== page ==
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The Moor: Lives Landscape Literature Hardcover – 15 May 2014

4.3 out of 5 stars 23 customer reviews

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Product details

  • Hardcover: 400 pages
  • Publisher: Faber & Faber; Main edition (15 May 2014)
  • Language: English
  • ISBN-10: 0571290043
  • ISBN-13: 978-0571290048
  • Product Dimensions: 16.1 x 3.3 x 24 cm
  • Average Customer Review: 4.3 out of 5 stars  See all reviews (23 customer reviews)
  • Amazon Bestsellers Rank: 121,270 in Books (See Top 100 in Books)

Product Description


A remarkable book. (John Carey Sunday Times)

An ambitious mix of history, topography, literary criticism and nature writing, in the tradition of WG Sebald, Robert MacFarlane and Olivia Laing . . . One of the strengths of Atkins's book is its resistance to the obvious. (Blake Morrison Guardian Book of the Week)

'This is a wonderful, teeming book, and those stoutly poetic souls who favour moorland over lush valleys, rolling dales and even snow-capped fells will cherish it, and consider it quite the classic.' (Rachel Cooke Observer)

'A rich and nuanced read ... an exquisite piece of topographical writing; beautifully observed and evoking a powerful, poignant sense of place.' (BBC Countryfile Magazine)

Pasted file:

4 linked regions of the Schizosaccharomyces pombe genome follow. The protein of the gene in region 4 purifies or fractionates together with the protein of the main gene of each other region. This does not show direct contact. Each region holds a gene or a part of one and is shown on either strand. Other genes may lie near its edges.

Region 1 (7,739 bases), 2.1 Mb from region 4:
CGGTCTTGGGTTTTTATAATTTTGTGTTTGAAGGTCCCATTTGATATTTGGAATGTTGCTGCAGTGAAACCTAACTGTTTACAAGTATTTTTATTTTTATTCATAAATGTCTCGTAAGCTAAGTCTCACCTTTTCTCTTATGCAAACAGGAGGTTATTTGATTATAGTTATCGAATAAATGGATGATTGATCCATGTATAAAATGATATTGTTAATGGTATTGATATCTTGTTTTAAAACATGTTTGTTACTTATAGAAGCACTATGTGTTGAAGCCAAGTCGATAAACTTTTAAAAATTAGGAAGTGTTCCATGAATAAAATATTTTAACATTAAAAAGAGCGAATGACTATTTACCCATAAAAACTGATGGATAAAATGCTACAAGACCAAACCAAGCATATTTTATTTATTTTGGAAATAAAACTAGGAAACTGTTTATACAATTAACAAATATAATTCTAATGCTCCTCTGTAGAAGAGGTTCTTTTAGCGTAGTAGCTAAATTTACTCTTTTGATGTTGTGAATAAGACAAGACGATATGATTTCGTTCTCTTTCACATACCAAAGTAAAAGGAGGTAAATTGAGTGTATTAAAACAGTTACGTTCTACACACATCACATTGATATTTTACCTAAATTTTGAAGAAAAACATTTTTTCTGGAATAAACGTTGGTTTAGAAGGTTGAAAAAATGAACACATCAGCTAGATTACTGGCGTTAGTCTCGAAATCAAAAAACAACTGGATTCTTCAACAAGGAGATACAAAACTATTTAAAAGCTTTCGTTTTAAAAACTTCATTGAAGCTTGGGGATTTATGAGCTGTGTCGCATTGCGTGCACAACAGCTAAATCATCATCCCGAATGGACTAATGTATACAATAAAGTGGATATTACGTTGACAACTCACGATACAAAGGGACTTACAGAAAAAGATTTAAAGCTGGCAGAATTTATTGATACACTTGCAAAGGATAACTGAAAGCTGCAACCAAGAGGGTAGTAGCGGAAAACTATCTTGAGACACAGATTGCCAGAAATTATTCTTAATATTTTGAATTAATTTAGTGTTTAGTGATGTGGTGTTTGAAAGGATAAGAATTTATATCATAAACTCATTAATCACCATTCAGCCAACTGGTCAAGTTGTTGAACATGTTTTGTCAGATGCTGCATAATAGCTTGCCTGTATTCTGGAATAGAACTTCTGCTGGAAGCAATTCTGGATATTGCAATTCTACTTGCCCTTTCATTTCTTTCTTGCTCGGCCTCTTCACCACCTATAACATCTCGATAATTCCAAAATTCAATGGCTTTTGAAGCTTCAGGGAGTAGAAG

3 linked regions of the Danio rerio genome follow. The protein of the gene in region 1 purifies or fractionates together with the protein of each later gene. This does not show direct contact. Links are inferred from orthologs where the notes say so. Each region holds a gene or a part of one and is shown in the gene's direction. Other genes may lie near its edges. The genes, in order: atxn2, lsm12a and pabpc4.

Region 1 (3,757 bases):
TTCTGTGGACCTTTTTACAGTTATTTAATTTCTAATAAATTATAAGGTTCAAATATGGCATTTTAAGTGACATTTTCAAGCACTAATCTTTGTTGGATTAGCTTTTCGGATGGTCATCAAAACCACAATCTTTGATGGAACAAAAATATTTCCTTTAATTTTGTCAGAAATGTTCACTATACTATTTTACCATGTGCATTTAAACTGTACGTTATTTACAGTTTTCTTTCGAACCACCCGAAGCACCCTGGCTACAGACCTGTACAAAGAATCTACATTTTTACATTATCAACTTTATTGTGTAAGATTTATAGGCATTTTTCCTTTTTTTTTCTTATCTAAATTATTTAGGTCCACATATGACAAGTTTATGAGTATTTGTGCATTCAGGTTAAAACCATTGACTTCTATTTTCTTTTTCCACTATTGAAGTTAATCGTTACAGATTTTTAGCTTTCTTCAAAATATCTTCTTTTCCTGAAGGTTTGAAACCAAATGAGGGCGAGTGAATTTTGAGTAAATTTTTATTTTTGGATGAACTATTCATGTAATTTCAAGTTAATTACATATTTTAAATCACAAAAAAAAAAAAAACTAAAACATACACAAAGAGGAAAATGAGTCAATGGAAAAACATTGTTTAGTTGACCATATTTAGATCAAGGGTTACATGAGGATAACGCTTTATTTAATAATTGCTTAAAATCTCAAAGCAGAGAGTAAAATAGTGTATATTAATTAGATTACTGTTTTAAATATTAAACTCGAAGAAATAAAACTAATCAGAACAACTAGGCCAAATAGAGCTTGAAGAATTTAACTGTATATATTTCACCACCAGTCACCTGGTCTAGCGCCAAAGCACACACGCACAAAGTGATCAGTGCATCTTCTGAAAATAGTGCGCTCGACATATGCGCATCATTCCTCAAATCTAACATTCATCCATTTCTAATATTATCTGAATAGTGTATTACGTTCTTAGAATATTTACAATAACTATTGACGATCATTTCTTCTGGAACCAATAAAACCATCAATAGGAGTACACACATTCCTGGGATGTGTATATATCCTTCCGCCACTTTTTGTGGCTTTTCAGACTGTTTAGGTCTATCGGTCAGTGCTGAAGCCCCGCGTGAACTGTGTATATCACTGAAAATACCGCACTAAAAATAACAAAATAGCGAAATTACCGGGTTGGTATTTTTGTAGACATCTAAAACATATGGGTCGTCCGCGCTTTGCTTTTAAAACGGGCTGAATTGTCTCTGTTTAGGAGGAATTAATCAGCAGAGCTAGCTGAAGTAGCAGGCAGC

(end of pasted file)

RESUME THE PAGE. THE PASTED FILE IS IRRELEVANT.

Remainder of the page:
Not since Tim Binding's haunting On Ilkley Moor (2001) has a writer evoked the uncanny spirit of the moors so powerfully. Vivid with incident and exquisite description. (Philip Hoare New Statesman)

(Atkins') reflections on the ecology, legends and literature are as poetic as shrewd; they fill the empty places with subtle colour, high romance and natural history. (Iain Finlayson The Times)

The Moor is deeply enjoyable, a book worth reading and re-reading, sun or shower, indoors or out. (Spectator)

In William Atkins the moors have found their voice. Beautifully and darkly, with great learning and exquisite observation, the odd wet backbone of England from Cornwall to the Borders is made new. Never have these apparently empty places been revealed as so operative on our national psyche. His is a marvellously saturated book. (Tim Dee)

The non-fiction book of the year: an astonishing, beautiful and remarkable work of muddy brilliance. (Stuart Evers)

This is a book that is like the most perfect kind of walk. William Atkins takes us on a tour through the moorland scenery of Britain, and reveals it to be both stranger and more familiar than I had ever imagined it to be. He is a guide as familiar with nineteenth-century eccentrics as he is with the breeding habits of grouse, and as comfortable with poachers as with poets. Beautiful and memorable. (Tom Holland)